dc.subjectsecond career teachersen_US
dc.subjectfour dimensions of teaching for democracyen_US
dc.titleTwo Case Studies of First Year Second Career Male Teachers: The Beliefs They Hold and the Pactices They Conduct to Teach All Studentsen_US
dc.typetexten_US
dc.typeElectronic Dissertationen_US
dc.contributor.chairAnders, Patricia L.en_US
dc.identifier.oclc659746531en_US
thesis.degree.grantorUniversity of Arizonaen_US
thesis.degree.leveldoctoralen_US
dc.contributor.committeememberGoodman, Yettaen_US
dc.contributor.committeememberMoll, Luis C.en_US
dc.identifier.proquest1954en_US
thesis.degree.disciplineTeaching & Teacher Educationen_US
thesis.degree.disciplineGraduate Collegeen_US
thesis.degree.namePh.D.en_US
refterms.dateFOA2018-06-25T05:35:34Z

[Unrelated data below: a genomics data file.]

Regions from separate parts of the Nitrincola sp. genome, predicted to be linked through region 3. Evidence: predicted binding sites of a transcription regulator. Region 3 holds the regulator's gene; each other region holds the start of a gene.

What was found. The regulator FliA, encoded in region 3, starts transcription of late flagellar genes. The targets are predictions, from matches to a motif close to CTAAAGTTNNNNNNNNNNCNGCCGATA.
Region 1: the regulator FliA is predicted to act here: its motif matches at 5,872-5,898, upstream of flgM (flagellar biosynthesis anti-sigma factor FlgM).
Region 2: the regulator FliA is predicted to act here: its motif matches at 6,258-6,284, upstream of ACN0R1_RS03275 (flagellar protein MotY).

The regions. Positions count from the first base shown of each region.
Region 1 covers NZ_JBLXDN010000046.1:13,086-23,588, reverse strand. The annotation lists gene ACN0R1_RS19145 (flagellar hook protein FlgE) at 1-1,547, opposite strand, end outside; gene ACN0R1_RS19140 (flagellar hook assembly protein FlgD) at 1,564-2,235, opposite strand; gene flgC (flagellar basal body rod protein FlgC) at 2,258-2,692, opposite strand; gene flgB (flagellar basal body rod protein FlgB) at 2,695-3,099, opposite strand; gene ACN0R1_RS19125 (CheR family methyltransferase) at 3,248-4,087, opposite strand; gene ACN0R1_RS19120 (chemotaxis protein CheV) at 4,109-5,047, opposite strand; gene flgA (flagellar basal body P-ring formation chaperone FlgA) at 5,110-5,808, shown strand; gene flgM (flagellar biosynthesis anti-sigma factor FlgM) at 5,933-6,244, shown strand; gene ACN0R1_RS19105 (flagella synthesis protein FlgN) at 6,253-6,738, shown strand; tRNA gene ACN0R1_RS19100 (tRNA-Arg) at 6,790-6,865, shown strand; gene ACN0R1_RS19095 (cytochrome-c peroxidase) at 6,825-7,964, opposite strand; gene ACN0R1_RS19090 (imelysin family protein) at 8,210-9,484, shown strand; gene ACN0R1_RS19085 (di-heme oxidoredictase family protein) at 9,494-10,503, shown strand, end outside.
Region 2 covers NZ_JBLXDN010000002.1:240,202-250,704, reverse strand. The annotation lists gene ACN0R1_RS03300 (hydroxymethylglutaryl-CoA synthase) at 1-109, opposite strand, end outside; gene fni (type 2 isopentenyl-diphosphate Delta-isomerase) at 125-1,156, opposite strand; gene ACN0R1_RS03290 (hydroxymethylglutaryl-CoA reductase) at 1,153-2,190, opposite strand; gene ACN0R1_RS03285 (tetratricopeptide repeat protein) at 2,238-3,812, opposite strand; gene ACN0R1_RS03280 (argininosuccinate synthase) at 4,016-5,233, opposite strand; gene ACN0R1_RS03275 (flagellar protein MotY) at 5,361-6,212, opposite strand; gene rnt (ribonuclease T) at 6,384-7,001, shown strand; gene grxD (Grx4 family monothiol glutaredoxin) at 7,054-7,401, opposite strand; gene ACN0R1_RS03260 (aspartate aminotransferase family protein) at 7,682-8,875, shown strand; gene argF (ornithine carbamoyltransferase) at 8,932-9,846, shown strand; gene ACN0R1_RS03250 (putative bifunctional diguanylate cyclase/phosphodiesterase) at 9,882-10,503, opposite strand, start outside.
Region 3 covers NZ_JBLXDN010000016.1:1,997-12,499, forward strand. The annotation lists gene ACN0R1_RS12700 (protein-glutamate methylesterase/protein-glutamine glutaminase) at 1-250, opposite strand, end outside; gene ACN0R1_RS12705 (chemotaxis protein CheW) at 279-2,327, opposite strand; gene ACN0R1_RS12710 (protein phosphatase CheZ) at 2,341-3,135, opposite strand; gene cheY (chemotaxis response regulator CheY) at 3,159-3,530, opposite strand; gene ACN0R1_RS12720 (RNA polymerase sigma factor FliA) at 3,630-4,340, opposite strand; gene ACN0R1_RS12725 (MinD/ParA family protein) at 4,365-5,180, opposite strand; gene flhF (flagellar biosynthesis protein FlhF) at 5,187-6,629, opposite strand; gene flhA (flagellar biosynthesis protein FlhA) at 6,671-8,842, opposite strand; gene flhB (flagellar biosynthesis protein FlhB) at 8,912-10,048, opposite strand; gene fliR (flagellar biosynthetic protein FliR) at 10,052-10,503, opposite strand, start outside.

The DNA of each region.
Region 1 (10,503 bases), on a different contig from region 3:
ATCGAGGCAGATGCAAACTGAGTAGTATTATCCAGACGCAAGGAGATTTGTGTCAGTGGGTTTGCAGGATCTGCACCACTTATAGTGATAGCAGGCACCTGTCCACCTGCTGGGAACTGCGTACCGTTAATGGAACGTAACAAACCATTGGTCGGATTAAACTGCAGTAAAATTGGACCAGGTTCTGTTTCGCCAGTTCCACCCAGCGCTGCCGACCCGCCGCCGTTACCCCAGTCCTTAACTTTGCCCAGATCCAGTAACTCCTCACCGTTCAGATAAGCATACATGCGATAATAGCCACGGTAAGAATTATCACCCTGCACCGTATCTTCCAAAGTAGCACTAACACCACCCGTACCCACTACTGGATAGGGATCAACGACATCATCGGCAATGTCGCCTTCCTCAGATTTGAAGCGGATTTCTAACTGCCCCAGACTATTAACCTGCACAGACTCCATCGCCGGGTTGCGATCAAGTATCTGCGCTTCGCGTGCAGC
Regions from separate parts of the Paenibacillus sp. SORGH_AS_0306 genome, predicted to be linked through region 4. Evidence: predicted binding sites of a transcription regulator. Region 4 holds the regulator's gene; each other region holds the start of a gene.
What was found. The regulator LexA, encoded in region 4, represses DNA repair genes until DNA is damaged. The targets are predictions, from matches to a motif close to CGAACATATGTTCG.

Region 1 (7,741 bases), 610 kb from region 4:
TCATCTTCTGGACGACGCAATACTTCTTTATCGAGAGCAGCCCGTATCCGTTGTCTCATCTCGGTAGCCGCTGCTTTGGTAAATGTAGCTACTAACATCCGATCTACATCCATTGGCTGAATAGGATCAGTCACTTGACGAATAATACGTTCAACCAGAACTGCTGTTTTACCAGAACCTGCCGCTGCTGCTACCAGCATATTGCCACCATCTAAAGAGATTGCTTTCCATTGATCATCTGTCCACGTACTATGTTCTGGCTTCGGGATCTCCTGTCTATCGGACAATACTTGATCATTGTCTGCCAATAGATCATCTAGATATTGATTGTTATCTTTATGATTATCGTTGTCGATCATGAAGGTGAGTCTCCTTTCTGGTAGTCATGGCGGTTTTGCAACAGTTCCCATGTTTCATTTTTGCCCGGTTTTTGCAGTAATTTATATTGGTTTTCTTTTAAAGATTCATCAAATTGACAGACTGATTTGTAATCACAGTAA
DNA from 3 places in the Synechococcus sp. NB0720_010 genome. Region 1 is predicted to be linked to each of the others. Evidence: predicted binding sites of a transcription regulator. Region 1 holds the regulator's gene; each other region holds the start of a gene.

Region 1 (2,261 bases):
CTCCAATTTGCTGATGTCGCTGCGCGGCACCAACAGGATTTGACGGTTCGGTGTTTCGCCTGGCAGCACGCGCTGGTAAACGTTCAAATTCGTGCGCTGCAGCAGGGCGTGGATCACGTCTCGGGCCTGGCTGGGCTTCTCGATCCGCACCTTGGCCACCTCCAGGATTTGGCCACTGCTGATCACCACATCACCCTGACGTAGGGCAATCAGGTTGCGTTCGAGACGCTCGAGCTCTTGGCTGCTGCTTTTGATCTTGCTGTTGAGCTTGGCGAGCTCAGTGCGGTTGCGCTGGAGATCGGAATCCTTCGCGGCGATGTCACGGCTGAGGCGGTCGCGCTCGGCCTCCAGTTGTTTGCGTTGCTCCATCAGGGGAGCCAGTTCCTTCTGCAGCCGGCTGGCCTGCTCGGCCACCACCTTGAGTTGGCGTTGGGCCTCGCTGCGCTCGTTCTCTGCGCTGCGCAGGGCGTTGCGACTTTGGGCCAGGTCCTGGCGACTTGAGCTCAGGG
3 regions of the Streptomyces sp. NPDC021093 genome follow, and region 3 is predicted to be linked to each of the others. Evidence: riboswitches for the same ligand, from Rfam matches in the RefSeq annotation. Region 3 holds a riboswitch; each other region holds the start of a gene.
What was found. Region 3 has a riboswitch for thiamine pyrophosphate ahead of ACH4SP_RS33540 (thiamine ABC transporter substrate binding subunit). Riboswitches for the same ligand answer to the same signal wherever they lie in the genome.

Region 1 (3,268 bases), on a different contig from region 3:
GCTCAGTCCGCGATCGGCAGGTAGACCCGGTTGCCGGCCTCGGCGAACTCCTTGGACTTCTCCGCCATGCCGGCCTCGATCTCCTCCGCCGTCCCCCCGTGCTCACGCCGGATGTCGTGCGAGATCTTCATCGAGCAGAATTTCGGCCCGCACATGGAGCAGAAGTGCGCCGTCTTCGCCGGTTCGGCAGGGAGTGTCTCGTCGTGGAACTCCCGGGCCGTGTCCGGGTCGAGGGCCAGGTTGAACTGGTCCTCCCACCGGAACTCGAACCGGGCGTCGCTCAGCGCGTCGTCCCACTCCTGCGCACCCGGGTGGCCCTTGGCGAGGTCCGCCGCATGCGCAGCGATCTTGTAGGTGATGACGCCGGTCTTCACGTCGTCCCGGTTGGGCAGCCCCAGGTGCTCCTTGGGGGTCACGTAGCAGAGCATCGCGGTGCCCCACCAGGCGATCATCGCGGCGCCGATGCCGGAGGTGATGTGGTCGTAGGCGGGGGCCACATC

html.description.abstractThe intentions expressed by second career individuals about entering the field of education, to make a difference in the lives of young people, mirror many of the philosophical frameworks of teaching for democracy that are found in the literature (Banks, 2005; Nieto, 1999; Dewey, 1916; Parker, 2003). An interest in how the interconnections of teaching to make a difference and teaching for democracy are enacted in second career teacher's classrooms. Four dimensions of teaching for democracy are suggested as a model of socially responsive teaching to study how teaching to make difference is enacted in the beliefs and practices of two second career teachers. The four dimensions include: 1) An ethic of care (Noddings, 1994); 2) Reflexive action (Grant & Zeichner, 1996; Schon, 1987); 3) Learning communities (Brooks & Brooks, 1999; Nieto, 1999; Richardson, 1997); and 4) Managed chaos (Bruner, 1986; Jenlink, 2004).Qualitative case study research was conducted to investigate how two newly certified second career male teachers articulate the beliefs they hold and conduct their practices to teach all children. From the constant comparison analysis common themes of classroom environment, curricular choices, and instructional approaches were identified and anchored the development of the cases. Across cases, the theme of 'life history' emerged as influential in the beliefs and practices to teach to make a difference. An extended analysis was conducted across cases to examine the links of the four dimensions of teaching for democracy present in the stories of each teacher's first year of teaching.Findings of this research study indicates 'life history' impacts the beliefs and practices of second career teachers to teach all students and can be linked to dimensions of teaching for democracy. Students' personal stories are sources for understanding and enhancing an awareness of racial, cultural, and economic diversity in teacher preparation programs (LaBoskey, 2006). This understanding is at the heart of the democratic ideal and a fundamental belief of those "directly responsible for ...creating and sustaining processes of conscious, self-guided evolution...the design of a future society" (Jenlink, 2002, p. 395).